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Novartis-Genentech’s Urticaria drug Xolair gets US FDA approval

The US Food and Drug Administration (FDA) has approved Novartis and Genentech's Xolair (omalizumab) for the treatment of chronic idiopathic urticaria (CIU), an unpredictable and debilitating skin disease that is called as chronic spontaneous urticaria (CSU) outside of the US.


The company said that the new use is for people 12 years of age and older who remain symptomatic despite treatment with H1-antihistamine therapy.

So far, H1-antihistamines have been the only approved therapy for CIU, with about 50% of patients having an inadequate response.

Genentech chief medical officer and head of Global Product Development Sandra Horning said chronic idiopathic urticaria can be difficult to manage because its causes are unknown, and other approved medicines aren’t effective enough for many patients.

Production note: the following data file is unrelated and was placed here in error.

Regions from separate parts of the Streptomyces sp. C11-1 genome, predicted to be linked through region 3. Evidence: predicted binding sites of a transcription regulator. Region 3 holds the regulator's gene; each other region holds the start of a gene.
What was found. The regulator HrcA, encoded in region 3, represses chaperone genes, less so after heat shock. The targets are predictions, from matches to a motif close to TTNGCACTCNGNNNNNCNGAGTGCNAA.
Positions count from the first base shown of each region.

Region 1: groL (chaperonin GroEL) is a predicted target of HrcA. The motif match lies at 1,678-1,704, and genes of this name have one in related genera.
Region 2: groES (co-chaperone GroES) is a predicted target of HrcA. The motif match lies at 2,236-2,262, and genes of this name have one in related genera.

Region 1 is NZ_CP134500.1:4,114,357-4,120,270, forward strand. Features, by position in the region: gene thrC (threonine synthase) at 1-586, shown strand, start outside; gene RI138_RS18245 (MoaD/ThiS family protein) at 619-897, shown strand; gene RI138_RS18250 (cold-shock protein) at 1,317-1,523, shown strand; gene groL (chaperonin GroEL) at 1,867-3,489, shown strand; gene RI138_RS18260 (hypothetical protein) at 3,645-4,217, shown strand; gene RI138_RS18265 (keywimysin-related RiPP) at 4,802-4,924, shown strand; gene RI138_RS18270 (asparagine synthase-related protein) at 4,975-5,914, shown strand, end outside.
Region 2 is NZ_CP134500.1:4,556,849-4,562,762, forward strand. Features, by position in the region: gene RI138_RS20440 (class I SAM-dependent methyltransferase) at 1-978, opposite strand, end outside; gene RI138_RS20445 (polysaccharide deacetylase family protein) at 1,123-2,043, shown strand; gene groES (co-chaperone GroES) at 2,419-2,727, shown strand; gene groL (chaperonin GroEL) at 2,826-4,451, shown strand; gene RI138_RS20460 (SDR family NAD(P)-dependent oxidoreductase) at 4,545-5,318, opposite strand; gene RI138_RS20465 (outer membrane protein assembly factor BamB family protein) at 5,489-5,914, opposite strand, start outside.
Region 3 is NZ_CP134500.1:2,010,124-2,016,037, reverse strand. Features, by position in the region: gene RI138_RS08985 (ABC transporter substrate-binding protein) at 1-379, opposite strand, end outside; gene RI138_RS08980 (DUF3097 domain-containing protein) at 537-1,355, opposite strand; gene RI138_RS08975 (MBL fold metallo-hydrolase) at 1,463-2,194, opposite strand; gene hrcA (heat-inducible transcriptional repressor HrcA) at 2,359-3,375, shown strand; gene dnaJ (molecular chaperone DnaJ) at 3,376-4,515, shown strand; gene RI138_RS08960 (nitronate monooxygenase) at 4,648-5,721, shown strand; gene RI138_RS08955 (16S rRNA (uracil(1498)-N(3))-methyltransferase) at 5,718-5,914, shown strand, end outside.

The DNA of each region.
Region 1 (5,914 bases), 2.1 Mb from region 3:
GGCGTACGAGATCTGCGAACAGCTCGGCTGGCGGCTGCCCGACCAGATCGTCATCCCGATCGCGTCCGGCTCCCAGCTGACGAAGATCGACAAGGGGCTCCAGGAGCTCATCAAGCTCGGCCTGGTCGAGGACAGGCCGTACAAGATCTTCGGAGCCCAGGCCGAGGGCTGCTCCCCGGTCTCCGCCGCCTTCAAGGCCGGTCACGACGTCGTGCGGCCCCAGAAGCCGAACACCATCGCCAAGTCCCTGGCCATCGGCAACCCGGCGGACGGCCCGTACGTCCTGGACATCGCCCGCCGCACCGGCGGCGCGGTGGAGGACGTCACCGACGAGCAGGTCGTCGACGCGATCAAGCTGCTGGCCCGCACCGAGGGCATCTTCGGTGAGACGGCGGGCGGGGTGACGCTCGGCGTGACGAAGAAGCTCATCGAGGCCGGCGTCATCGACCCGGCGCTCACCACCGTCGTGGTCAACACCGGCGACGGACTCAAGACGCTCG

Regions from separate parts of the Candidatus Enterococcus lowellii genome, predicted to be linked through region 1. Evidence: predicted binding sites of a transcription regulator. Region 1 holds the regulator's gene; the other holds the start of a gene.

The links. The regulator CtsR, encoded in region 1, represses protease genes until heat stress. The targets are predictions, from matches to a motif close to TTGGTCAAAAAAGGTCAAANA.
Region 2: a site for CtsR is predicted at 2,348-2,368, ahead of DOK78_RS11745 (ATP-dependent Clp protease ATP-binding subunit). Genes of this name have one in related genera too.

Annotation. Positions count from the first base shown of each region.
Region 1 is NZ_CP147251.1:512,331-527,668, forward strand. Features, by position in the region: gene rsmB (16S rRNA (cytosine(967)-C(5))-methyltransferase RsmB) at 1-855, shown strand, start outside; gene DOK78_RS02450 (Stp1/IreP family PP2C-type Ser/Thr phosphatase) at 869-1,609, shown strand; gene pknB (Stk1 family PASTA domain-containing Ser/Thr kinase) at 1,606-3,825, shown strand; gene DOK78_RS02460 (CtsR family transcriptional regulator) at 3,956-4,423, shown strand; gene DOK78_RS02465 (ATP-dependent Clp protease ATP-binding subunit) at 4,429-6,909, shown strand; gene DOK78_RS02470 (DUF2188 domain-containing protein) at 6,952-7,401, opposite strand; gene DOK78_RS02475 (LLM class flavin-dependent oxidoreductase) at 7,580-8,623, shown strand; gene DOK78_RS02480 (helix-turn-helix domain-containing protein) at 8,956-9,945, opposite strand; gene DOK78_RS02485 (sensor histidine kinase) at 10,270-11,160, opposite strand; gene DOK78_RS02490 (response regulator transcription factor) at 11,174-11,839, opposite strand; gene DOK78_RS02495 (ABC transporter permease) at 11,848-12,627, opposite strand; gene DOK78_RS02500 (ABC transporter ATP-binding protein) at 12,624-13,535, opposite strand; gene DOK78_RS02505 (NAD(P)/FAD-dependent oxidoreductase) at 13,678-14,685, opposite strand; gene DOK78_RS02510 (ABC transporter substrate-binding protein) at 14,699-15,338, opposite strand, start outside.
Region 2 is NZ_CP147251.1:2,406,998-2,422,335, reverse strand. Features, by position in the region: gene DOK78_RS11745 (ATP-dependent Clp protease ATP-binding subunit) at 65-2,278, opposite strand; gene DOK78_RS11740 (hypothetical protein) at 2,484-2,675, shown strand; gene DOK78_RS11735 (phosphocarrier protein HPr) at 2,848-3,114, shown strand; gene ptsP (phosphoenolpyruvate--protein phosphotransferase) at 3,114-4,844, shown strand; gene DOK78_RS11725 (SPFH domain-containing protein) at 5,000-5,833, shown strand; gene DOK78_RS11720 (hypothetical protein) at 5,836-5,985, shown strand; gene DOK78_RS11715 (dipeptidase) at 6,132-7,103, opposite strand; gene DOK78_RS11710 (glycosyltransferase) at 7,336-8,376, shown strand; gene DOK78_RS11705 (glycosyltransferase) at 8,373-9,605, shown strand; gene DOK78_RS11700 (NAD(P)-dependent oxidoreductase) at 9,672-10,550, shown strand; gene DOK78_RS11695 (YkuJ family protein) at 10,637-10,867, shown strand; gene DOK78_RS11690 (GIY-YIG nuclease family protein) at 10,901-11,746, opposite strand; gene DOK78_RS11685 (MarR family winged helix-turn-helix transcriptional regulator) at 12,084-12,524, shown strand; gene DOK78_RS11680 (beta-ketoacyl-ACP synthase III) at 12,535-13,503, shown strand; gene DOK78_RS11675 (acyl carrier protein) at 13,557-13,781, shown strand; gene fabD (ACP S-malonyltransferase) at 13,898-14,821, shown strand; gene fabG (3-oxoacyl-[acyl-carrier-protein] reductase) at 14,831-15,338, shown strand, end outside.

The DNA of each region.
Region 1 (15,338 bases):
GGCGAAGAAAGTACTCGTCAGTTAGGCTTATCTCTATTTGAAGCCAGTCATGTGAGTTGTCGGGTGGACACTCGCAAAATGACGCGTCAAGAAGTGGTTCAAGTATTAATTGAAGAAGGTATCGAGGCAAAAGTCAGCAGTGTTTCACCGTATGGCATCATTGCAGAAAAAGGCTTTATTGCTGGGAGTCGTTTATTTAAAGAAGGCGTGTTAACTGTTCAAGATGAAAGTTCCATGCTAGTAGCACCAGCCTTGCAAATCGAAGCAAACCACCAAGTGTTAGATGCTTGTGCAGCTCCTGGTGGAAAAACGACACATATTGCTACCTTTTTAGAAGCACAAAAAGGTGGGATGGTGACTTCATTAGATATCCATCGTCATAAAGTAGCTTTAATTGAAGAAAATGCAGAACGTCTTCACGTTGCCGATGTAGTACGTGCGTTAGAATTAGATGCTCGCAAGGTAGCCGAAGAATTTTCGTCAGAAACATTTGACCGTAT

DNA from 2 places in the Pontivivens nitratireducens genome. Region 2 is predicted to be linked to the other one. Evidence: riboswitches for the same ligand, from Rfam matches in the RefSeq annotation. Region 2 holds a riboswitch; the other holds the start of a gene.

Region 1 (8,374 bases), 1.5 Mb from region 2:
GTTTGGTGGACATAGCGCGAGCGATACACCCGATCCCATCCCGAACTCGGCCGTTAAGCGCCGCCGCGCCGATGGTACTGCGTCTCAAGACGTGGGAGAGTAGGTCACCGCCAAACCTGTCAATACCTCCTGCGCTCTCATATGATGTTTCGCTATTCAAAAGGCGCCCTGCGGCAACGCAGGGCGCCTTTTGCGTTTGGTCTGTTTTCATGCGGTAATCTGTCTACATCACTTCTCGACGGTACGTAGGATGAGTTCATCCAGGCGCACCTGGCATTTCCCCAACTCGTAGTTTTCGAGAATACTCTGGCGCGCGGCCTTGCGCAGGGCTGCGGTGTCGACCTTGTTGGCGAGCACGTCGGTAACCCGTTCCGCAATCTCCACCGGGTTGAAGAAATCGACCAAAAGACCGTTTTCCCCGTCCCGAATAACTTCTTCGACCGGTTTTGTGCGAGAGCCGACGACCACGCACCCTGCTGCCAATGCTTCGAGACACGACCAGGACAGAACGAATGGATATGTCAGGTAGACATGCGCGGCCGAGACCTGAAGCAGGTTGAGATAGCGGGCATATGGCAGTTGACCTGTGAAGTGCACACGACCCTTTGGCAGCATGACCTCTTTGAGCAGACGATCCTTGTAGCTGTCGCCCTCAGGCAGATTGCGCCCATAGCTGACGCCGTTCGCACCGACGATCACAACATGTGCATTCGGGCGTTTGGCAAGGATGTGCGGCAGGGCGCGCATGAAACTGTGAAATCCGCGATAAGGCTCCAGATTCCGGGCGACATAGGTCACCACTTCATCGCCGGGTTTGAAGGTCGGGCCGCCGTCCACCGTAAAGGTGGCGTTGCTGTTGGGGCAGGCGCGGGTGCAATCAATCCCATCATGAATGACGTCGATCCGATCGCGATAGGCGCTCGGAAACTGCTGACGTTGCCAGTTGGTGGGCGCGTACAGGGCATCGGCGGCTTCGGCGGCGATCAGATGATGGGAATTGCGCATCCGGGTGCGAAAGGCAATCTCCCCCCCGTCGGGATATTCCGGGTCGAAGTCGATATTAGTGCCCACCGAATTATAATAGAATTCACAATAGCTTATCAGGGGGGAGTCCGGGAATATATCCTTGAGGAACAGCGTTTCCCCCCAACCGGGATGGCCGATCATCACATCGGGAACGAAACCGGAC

"We are pleased to have Xolair as a new option for people with this serious skin condition," Horning said.

The company said that CIU / CSU is a severe and distressing skin condition characterized by red, swollen, itchy and sometimes painful hives on the skin that spontaneously present and re-occur for over six weeks.

Xolair, an injectable prescription medicine, is jointly developed by Genentech and Novartis Pharma and is co-promoted in the US with Novartis Pharmaceuticals Corporation.

It is the first biologic medicine and first medicine approved by the US FDA for CIU since non-sedating H1-antihistamines.

The efficacy and safety profile of the drug for the treatment of CIU was assessed in two clinical trials called ASTERIA I and ASTERIA II.

In these trials, patients 12 to 75 years old were given doses of Xolair at 150mg, 300mg or placebo5.

Most common side effects in patients treated with Xolair were nausea, headaches, swelling of the inside of the nose, throat or sinuses, cough, joint pain, and upper respiratory tract infection.

Image: Novartis headquarters in Basel, Germany. Photo courtesy of Andrew.